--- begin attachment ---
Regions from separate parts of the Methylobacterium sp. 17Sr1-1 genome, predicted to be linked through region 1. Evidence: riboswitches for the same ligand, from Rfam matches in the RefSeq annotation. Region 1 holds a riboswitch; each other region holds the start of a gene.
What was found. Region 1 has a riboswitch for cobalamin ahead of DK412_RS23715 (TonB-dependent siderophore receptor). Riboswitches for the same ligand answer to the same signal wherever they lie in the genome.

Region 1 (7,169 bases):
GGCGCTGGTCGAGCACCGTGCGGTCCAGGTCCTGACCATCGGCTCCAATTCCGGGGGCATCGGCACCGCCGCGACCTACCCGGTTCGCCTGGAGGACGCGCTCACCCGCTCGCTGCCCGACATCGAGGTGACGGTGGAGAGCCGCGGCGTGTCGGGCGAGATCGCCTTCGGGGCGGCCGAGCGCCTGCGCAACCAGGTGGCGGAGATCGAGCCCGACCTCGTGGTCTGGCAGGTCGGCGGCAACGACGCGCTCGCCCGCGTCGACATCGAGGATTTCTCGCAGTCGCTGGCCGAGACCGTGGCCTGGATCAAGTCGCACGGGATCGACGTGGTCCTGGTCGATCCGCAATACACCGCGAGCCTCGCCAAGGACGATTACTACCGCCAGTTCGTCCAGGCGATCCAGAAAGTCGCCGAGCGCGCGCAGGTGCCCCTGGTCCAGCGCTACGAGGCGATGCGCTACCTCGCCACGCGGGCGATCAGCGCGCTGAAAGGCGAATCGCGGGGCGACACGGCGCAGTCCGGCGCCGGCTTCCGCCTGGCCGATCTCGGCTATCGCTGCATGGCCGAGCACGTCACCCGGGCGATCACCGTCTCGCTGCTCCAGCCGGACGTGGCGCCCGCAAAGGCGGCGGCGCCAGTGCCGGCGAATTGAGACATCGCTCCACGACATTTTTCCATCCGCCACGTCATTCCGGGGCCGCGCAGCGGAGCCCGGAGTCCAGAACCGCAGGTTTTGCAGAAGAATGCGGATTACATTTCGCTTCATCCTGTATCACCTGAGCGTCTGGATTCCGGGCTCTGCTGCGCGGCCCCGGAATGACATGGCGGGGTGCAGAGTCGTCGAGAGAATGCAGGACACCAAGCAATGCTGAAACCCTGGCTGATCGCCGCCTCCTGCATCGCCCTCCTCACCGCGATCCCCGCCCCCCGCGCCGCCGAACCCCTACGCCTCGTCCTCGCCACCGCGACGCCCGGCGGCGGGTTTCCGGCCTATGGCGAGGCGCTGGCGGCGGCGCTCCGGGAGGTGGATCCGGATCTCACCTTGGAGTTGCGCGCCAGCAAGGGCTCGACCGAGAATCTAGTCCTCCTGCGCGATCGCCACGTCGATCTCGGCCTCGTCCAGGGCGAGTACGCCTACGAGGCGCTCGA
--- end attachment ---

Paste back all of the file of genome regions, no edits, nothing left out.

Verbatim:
Regions from separate parts of the Methylobacterium sp. 17Sr1-1 genome, predicted to be linked through region 1. Evidence: riboswitches for the same ligand, from Rfam matches in the RefSeq annotation. Region 1 holds a riboswitch; each other region holds the start of a gene.
What was found. Region 1 has a riboswitch for cobalamin ahead of DK412_RS23715 (TonB-dependent siderophore receptor). Riboswitches for the same ligand answer to the same signal wherever they lie in the genome.

Region 1 (7,169 bases):
GGCGCTGGTCGAGCACCGTGCGGTCCAGGTCCTGACCATCGGCTCCAATTCCGGGGGCATCGGCACCGCCGCGACCTACCCGGTTCGCCTGGAGGACGCGCTCACCCGCTCGCTGCCCGACATCGAGGTGACGGTGGAGAGCCGCGGCGTGTCGGGCGAGATCGCCTTCGGGGCGGCCGAGCGCCTGCGCAACCAGGTGGCGGAGATCGAGCCCGACCTCGTGGTCTGGCAGGTCGGCGGCAACGACGCGCTCGCCCGCGTCGACATCGAGGATTTCTCGCAGTCGCTGGCCGAGACCGTGGCCTGGATCAAGTCGCACGGGATCGACGTGGTCCTGGTCGATCCGCAATACACCGCGAGCCTCGCCAAGGACGATTACTACCGCCAGTTCGTCCAGGCGATCCAGAAAGTCGCCGAGCGCGCGCAGGTGCCCCTGGTCCAGCGCTACGAGGCGATGCGCTACCTCGCCACGCGGGCGATCAGCGCGCTGAAAGGCGAATCGCGGGGCGACACGGCGCAGTCCGGCGCCGGCTTCCGCCTGGCCGATCTCGGCTATCGCTGCATGGCCGAGCACGTCACCCGGGCGATCACCGTCTCGCTGCTCCAGCCGGACGTGGCGCCCGCAAAGGCGGCGGCGCCAGTGCCGGCGAATTGAGACATCGCTCCACGACATTTTTCCATCCGCCACGTCATTCCGGGGCCGCGCAGCGGAGCCCGGAGTCCAGAACCGCAGGTTTTGCAGAAGAATGCGGATTACATTTCGCTTCATCCTGTATCACCTGAGCGTCTGGATTCCGGGCTCTGCTGCGCGGCCCCGGAATGACATGGCGGGGTGCAGAGTCGTCGAGAGAATGCAGGACACCAAGCAATGCTGAAACCCTGGCTGATCGCCGCCTCCTGCATCGCCCTCCTCACCGCGATCCCCGCCCCCCGCGCCGCCGAACCCCTACGCCTCGTCCTCGCCACCGCGACGCCCGGCGGCGGGTTTCCGGCCTATGGCGAGGCGCTGGCGGCGGCGCTCCGGGAGGTGGATCCGGATCTCACCTTGGAGTTGCGCGCCAGCAAGGGCTCGACCGAGAATCTAGTCCTCCTGCGCGATCGCCACGTCGATCTCGGCCTCGTCCAGGGCGAGTACGCCTACGAGGCGCTCGA